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June 04, 2015

Spanish Horror Film

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Antonio Lazaro-Reboll - 2012
Edinburgh University Press

To their credit, Edinburgh University Press has been reissuing their hardcover genre studies in paperback at more affordable prices.

This is the first English language book devoted to horror films from Spain. Even for those who may not have more than passing interest in the films beyond a few critically acclaimed titles, what makes this book valuable are discussions on how one approaches genre films as a subject of serious discussion. The book opens up with a discussion about the consumption of films, the difference between cinephiles and cinephages. What is applicable to all genre studies is that while there are those enthusiasts who may indulge in certain genres for their own sake, Lazaro-Reboll suggests that it is some of these very fans who are at the forefront in recognizing genre artists, well before the critical establishment. It is also noted how some of these fans went from contributing to both the professional magazines and DIY 'zines, to becoming filmmakers themselves, most significantly, Jaume Balaguero.

Of course there can be no discussion about Spanish horror films without a discussion of the two Francos, Francisco and Jesus. It was because of several arcane rules regarding the production of horror films made through 1975, that Jesus Franco got around the censors by making international coproductions, and Jacinto Molina Alvarez had found fame as Paul Naschy. Even before filmmakers started making English language productions for international distribution, the fictional locations could be anywhere except Spain, while the actors were expected to restrict their work within the genre. Jesus Franco survived Francisco Franco, changes in film ratings, ebbs and flows of financial support, and indifference from Spain's critical establishment to finally get late career recognition after almost forty years of filmmaking.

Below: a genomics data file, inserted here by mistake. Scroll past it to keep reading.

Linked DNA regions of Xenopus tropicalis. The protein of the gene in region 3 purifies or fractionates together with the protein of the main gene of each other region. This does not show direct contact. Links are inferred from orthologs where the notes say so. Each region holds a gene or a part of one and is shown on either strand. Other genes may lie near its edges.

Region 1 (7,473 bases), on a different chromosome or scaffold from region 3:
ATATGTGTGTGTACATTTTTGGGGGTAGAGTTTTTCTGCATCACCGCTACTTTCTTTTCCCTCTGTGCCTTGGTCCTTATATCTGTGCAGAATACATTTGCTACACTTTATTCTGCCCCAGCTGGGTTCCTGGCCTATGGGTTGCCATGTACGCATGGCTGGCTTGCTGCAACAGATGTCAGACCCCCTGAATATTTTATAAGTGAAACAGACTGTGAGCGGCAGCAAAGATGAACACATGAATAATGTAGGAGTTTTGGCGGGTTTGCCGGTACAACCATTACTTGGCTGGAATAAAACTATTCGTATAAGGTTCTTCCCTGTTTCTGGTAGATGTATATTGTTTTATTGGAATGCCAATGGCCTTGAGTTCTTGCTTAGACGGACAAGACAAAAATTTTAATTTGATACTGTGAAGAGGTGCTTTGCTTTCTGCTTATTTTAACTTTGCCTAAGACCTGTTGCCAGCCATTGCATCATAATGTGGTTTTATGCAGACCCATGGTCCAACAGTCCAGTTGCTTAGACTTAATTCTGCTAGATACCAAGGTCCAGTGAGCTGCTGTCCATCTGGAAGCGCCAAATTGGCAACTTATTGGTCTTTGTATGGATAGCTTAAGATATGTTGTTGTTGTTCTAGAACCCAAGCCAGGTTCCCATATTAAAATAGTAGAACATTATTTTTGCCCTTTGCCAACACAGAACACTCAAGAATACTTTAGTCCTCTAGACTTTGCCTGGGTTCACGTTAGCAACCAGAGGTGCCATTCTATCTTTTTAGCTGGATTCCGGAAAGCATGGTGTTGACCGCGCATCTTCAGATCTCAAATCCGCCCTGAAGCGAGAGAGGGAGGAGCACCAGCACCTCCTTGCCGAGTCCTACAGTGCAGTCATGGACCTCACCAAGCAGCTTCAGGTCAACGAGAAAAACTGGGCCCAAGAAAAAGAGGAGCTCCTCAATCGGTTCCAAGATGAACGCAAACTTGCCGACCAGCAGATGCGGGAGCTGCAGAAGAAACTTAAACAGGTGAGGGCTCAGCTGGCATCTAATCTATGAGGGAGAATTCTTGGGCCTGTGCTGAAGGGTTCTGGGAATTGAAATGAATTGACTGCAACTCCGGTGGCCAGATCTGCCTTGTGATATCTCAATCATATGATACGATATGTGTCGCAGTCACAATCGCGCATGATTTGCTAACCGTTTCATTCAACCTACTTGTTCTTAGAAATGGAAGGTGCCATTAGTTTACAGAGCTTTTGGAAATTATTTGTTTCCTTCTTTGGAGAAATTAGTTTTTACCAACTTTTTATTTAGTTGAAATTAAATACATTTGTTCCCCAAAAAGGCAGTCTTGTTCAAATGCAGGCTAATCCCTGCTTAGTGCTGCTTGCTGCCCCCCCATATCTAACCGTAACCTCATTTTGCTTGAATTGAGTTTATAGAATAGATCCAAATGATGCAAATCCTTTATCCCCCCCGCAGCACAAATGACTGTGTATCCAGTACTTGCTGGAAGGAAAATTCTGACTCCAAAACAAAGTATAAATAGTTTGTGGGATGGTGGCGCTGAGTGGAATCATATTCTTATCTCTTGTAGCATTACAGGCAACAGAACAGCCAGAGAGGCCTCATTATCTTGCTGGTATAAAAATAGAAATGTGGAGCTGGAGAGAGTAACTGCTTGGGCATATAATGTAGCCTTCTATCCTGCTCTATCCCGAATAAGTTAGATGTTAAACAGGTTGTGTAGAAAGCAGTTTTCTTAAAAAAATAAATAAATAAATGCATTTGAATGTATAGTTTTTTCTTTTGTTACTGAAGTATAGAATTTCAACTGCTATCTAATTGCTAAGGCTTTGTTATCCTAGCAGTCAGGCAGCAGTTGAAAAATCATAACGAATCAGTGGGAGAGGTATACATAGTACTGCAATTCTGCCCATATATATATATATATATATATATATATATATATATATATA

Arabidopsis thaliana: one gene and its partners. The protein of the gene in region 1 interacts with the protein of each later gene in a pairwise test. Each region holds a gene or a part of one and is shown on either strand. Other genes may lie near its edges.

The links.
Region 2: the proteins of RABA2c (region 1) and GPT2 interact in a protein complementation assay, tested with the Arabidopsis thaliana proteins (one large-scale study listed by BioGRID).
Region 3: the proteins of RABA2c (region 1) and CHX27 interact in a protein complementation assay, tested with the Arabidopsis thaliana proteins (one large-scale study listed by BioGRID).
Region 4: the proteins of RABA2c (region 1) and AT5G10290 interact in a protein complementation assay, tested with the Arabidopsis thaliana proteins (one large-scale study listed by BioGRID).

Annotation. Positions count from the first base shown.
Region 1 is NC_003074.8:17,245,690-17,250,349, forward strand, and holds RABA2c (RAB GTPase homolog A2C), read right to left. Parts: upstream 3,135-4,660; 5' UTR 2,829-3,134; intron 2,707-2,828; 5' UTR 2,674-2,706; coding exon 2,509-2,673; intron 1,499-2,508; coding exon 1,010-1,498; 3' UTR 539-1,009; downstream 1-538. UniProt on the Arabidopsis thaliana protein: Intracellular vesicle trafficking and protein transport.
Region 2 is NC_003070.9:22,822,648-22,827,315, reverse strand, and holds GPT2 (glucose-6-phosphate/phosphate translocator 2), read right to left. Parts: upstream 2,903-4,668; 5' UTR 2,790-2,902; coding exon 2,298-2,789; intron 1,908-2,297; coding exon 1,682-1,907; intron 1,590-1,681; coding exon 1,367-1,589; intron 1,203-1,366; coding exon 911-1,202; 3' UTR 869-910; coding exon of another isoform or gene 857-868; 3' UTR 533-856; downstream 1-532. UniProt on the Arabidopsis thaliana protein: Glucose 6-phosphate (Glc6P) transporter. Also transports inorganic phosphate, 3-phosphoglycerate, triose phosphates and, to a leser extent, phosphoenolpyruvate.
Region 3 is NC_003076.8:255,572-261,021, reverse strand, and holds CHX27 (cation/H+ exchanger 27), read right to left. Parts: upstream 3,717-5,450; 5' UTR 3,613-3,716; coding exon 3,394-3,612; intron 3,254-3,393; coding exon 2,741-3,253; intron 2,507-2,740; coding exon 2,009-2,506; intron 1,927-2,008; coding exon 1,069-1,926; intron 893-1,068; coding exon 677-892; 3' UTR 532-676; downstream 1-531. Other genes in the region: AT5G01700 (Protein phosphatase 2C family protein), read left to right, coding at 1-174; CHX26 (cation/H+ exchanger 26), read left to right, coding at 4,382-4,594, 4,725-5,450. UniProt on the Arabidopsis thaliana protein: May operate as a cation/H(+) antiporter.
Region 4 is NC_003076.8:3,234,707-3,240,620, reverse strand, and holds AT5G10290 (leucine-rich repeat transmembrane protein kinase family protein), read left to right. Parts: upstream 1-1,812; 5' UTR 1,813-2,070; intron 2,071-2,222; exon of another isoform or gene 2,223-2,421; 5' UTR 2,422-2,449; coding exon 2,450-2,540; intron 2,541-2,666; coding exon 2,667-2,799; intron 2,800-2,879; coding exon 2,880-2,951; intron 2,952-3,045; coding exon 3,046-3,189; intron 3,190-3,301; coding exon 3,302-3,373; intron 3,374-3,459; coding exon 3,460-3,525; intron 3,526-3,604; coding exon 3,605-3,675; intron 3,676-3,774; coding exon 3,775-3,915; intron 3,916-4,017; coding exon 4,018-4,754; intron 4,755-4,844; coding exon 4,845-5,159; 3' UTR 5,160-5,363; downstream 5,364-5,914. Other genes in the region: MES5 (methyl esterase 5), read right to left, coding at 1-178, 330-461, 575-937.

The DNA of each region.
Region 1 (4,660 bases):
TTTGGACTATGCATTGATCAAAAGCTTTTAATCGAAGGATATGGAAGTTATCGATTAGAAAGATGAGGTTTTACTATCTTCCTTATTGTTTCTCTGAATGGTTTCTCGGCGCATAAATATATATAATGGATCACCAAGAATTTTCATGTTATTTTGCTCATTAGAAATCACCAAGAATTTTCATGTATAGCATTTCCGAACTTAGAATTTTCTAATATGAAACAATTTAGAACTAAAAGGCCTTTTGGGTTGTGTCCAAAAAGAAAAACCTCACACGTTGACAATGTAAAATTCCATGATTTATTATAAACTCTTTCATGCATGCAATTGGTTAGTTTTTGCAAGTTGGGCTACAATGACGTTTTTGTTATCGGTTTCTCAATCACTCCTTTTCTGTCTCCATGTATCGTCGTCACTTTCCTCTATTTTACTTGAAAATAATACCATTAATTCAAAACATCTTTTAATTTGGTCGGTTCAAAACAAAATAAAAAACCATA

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Horror Rises from the Tomb (Carlos Aured - 1973)

There is a look at the disjointed distribution in Spain of the classic films from Universal, the influence of Hammer Films and Roger Corman's "Poe Cycle" in the early Sixties, and how a television producer from Uruguay, Narcisco Ibanez Serrador helped make horror a popular staple of Spanish television.

Of the older films, Lazaro-Reboll has an interesting analysis of the "Blind Dead" series by Armando de Ossorio as a critique of Francoist Spain. Eloy de la Iglesia is discussed in terms of how he addresses gay identity within the confines of genre filmmaking and censorship. Also included is an overview of the English language, Spanish productions of Brian Yuzna, and in greater detail, the Spanish films Guillermo del Toro.

Conspicuous in its absence is more than some passing references to Victor Erice's Spirit of the Beehive. Aside from interest in the film contrasting the horror of the Spanish Civil War with the onscreen horrors of James Whale's Frankenstein, it seems odd not to be discussed when several pages are devoted to del Toro's two films that take place in the same era, Pan's Labyrinth and The Orphanage. Additionally notable is that the young girl at the center of Erice's film, Ana Torrent, grew up and starred in another film discussed in some detail, Alejandro Amenabar's Tesis, as well as a horror film not mentioned in this book, also with a narrative relating to the Civil War, The Haunting by Elio Quiroga. To his credit, Lazaro-Reboll address the exclusion of Sprit of the Beehive and a handful of other titles.

Otherwise, Spanish Horror Film provides a very useful formal introduction to films and filmmakers as well as analyzing the conditions under which these films were made. There is a good sized filmography listed with Spanish, and in most cases, English titles. The only other flaw to be mentioned is how no one seemed to notice the erroneous credit that would make the least discerning fanboy wince: it was Wes Craven, not Sam Raimi, who directed A Nightmare on Elm Street.

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Spectre (Mateo Gil - 2006)

Posted by peter at June 4, 2015 02:42 PM